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Increase in cases of Canine Cough in New Zealand (May 2022)
We have been informed that veterinarians are seeing an increase in cases of canine cough in dogs in certain parts of New Zealand. There is no evidence to suggest that this is in any way related to Covid-19 and it is not a zoonotic disease (it is not transmitted from animals to humans).
What is canine cough and how do I know if my dog has it?
Canine cough, also known as canine infectious respiratory disease complex (CIRDC), and previously referred to as kennel cough, is a common, infectious upper respiratory disease seen in dogs. It is not a serious disease in most otherwise healthy dogs. However, it is very contagious and will spread rapidly among a population of dogs. As the name suggests, it causes coughing that can last up to several weeks in some cases.
Canine cough is transmitted through dog-to-dog contact by sniffing and coughing, sharing of food and water bowls, and toys. The time from exposure to coughing can be 2 to 14 days. Dogs in kennels, doggie day-care, training classes, group dog walks or those that spend time at parks and beaches where dogs socialise may have an increased risk of exposure.
The disease is characterised by a harsh, hacking cough that most people describe like “something stuck in my dog’s throat” or a “goose honk.” Your dog may appear to be retching and swallowing, and the cough can be productive, often with the production of foamy mucus (which may be confused with vomiting). Dogs may develop a discharge from their nose or eyes.
An uncomplicated case of canine cough runs a course of a week or two with frequent episodes of coughing, often made worse by barking, exercise or excitement. Most dogs maintain normal energy levels and appetite. Complicated cases may become lethargic, have reduced or loss of appetite and develop a fever. If you are concerned about your dog, you should seek advice from your veterinarian.
What causes canine cough?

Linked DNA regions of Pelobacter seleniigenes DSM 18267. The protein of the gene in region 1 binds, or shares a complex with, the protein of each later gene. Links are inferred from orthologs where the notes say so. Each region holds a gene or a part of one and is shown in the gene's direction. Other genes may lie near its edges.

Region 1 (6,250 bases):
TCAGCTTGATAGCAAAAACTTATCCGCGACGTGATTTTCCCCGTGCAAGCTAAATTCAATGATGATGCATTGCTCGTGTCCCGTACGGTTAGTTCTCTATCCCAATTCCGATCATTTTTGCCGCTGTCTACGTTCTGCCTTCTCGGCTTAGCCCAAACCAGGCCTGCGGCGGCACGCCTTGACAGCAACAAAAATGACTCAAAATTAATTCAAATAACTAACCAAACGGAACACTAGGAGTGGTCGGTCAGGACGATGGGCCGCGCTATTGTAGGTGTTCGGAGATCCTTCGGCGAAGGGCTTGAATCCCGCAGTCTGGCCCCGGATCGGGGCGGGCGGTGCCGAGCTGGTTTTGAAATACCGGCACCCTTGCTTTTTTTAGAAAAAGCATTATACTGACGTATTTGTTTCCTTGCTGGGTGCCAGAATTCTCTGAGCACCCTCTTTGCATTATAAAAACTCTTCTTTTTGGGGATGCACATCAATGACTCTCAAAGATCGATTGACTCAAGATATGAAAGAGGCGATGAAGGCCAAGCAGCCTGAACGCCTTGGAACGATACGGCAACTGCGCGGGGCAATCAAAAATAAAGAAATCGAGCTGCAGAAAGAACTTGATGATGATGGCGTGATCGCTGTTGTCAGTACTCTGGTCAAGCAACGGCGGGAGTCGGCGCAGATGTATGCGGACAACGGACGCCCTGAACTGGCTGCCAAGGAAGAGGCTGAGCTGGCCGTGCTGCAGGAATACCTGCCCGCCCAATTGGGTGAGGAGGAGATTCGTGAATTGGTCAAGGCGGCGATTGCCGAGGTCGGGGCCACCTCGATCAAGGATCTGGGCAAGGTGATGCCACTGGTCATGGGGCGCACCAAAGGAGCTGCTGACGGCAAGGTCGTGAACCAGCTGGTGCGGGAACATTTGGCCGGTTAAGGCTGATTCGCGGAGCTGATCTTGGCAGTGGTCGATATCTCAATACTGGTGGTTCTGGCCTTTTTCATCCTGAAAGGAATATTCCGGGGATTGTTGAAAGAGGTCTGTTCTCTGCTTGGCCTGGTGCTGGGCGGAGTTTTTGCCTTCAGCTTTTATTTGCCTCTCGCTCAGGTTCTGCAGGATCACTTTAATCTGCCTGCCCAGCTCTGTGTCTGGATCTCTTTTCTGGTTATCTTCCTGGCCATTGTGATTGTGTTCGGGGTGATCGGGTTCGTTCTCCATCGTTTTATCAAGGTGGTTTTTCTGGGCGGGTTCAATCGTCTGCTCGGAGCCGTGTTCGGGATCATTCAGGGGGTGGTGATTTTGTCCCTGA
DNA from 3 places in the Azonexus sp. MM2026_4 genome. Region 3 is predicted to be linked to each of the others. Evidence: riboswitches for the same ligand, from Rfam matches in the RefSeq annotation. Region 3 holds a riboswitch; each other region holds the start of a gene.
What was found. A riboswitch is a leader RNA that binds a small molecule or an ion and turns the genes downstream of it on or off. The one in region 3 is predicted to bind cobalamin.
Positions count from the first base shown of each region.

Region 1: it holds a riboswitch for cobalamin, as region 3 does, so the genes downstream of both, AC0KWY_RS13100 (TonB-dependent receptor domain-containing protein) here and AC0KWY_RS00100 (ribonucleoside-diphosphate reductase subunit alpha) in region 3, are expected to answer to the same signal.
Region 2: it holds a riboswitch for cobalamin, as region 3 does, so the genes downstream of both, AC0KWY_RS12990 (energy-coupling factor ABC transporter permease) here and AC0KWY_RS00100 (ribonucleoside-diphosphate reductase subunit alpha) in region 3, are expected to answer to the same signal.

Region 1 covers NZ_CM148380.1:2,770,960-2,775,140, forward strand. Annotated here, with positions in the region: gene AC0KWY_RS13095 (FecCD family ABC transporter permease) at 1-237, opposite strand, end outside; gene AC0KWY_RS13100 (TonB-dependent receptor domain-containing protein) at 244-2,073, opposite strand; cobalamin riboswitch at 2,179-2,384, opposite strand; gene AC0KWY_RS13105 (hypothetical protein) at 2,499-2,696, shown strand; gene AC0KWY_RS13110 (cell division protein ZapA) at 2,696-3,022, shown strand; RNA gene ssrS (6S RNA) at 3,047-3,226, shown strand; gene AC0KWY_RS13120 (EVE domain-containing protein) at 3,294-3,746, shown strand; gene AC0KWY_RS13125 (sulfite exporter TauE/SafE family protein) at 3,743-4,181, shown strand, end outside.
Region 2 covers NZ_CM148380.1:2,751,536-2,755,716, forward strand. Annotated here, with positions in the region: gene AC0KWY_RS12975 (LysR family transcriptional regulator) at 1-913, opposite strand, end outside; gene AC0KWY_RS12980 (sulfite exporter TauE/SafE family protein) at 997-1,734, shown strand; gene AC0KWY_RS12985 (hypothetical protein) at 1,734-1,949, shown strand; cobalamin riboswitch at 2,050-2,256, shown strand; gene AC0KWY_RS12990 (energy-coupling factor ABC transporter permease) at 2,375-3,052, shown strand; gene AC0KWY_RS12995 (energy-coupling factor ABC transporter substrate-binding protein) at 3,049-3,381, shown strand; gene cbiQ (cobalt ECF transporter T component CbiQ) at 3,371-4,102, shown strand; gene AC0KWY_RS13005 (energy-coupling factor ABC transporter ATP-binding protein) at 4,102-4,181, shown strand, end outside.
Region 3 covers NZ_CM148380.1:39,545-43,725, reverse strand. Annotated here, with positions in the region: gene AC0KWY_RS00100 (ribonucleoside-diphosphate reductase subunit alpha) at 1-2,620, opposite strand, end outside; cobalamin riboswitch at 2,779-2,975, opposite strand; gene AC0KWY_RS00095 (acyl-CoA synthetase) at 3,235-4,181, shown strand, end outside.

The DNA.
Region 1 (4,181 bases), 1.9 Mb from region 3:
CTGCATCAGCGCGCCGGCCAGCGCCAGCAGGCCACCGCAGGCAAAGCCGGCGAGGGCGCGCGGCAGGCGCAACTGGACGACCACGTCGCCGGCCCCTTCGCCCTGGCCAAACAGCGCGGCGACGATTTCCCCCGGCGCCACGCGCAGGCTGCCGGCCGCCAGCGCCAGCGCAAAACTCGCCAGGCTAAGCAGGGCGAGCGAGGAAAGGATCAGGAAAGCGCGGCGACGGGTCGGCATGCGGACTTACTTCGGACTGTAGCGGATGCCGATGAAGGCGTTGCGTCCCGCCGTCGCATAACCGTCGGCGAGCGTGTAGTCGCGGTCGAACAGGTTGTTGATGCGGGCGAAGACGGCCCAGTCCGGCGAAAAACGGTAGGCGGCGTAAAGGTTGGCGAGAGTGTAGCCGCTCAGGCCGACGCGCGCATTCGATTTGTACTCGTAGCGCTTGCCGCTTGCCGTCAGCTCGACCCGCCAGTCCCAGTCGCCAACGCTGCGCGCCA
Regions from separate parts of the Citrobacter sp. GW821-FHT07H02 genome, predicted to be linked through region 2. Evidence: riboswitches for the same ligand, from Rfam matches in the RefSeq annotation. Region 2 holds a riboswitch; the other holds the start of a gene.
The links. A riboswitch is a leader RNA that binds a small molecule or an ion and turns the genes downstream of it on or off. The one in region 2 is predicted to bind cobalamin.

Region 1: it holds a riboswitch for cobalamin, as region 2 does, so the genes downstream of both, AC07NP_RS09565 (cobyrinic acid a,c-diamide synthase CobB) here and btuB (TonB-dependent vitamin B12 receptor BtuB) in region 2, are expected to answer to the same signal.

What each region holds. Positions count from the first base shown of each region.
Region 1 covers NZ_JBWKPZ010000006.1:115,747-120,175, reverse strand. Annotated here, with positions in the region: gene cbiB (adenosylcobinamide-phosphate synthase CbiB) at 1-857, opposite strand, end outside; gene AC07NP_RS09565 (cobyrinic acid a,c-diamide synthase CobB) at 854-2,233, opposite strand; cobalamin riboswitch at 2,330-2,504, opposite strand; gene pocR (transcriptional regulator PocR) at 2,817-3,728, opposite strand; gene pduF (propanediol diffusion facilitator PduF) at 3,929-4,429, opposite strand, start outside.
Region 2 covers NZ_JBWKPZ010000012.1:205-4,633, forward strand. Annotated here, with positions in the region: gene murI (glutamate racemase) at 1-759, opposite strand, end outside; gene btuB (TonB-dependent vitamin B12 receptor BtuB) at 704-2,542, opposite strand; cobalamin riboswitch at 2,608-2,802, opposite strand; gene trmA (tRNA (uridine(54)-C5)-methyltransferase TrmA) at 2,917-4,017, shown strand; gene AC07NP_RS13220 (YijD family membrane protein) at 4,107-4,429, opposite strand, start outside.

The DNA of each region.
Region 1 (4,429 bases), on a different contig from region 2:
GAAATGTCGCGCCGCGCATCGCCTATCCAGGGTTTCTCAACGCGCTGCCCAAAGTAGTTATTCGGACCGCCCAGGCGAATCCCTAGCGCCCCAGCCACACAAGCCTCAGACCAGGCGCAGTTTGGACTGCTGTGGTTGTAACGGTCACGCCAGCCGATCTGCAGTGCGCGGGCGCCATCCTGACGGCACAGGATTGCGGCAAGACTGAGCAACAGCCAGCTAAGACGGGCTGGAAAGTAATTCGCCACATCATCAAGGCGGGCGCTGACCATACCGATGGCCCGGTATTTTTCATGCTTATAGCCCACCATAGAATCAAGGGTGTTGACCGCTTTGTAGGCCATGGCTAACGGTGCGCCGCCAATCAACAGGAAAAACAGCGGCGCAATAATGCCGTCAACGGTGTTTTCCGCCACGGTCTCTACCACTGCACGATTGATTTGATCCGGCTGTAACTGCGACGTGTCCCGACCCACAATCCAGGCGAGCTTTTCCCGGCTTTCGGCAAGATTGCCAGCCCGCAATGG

Canine cough is multifactorial, meaning it can be caused by a combination of viruses and bacteria. Environmental factors such as stress, dust and changes in humidity often contribute to spread of disease and the severity of symptoms.
What to do if your dog has canine cough?
If your dog has clinical signs of canine cough, keep him or her at home and call your veterinarian for advice. If your dog does not seem unwell other than the cough, he or she may not need any treatment other than rest. You must keep your dog at home until the cough has completely resolved, which is usually about a week in uncomplicated cases. Be aware that barking may trigger coughing, so keeping your dog quiet and rested where possible may help reduce coughing bouts. Offering soft food instead of dry biscuits may help encourage your dog’s appetite. If your dog normally wears a collar, removing it may help to prevent further irritation to their throat. It is worth considering the use of a harness or halter and lead as a suitable alternative.
Antibiotics may be required if your dog has signs of bacterial infection such as a fever, a reduction in appetite or a drop in energy levels but are not typically prescribed in most cases.
If a visit to your veterinarian is required, follow their instructions as measures will be required to keep other dogs safe and reduce the risk of transmission.
It is important that your dog’s routine vaccinations are kept up to date. Vaccination provides protection against many of the more common or serious bacteria and viruses that cause canine cough but does not protect against every agent that can contribute to the disease. Vaccination plays a significant role in preventing disease, reducing the severity of the symptoms, and reducing the spread of disease.